subject of Injunctions Involving labor dis
putes. Mr. Clayton said that the plank
will be so drawn as to leave no room for
doubt as to where the democratic party
It was a mistaken Idea. Mr. Clayton said,
that the lenbor leaders are clamoring for
a radical declaration which would, In ef
fect, align the party agalnBt the Judiciary
of the country. All. they wanted was fair
and reasonable legislation which will re
store to them the right of notice Iri Injunc
tion proceedings which was provided for
on the statute books for seventy years pre
ceding the codification of the laws in 1ST8.
"There Is no question In my mind." said
Mr. Clayton, "that the large majority of
the labor organisations will be satisfied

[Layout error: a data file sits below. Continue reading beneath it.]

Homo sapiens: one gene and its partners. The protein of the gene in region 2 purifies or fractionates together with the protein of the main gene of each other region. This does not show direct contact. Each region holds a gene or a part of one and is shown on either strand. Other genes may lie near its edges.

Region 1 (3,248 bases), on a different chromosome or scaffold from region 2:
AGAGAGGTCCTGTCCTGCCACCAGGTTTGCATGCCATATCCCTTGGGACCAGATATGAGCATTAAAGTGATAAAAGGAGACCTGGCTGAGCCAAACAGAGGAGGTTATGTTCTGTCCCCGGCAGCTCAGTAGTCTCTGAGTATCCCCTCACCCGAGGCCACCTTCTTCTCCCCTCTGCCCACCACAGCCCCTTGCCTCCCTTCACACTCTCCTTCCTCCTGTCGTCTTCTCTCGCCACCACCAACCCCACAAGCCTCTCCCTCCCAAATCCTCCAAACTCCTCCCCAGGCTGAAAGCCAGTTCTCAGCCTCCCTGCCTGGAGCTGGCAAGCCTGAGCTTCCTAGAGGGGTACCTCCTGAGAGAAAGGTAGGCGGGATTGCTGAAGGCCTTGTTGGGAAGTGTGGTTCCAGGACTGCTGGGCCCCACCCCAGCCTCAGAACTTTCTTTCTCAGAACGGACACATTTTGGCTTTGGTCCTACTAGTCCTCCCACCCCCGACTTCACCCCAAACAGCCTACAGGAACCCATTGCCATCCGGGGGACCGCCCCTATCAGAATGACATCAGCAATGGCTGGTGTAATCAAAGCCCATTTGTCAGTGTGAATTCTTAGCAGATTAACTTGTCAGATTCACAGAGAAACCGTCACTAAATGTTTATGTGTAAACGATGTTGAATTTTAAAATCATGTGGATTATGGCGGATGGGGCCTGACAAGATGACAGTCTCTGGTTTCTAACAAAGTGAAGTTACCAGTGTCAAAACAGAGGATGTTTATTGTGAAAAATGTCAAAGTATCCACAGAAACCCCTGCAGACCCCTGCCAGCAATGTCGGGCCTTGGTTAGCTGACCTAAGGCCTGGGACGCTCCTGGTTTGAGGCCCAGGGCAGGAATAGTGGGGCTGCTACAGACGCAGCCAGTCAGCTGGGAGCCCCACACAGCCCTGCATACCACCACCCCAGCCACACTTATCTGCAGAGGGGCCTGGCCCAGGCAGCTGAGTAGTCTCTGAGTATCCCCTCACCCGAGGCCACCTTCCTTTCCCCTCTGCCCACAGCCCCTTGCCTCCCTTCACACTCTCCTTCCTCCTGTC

with the plank as It will be finally adopted
by the convention."
Bryan's Views on Weft-roes.
'The negro question may come to the front
In the convention. Report has reached
Denver 'that Mr. Bryan would be pleased
to see 'Incorporated In the platform a re
buke to the administration for the dis
missal, of the colored troops on account of
the Brownvllle (Texas) affair and the
southerners who are on the field are by
no 'means' friendly to the Idea. As the
story goes, the Nebraska candidate has
been recently visited by representatives of
the negro race who have assured him that
a very slight denunciation of the course of
the administration In that matter would
Insure thousands of votes to the democratic
ticket, n the close or doubtful states of the
north, and It Is asserted that he was found
to be not unfavorable to such a course.
'The "probable opposition of southern dele
gates Is fully recognised and It is consid
ered doubtful whether, after mature delib
eration, there will be any determined ef
fort on behalf of the resolution. It Is
.therefore possible that the contention will
content Itself with a .declaration aga'nst
summary proceedings by the executive In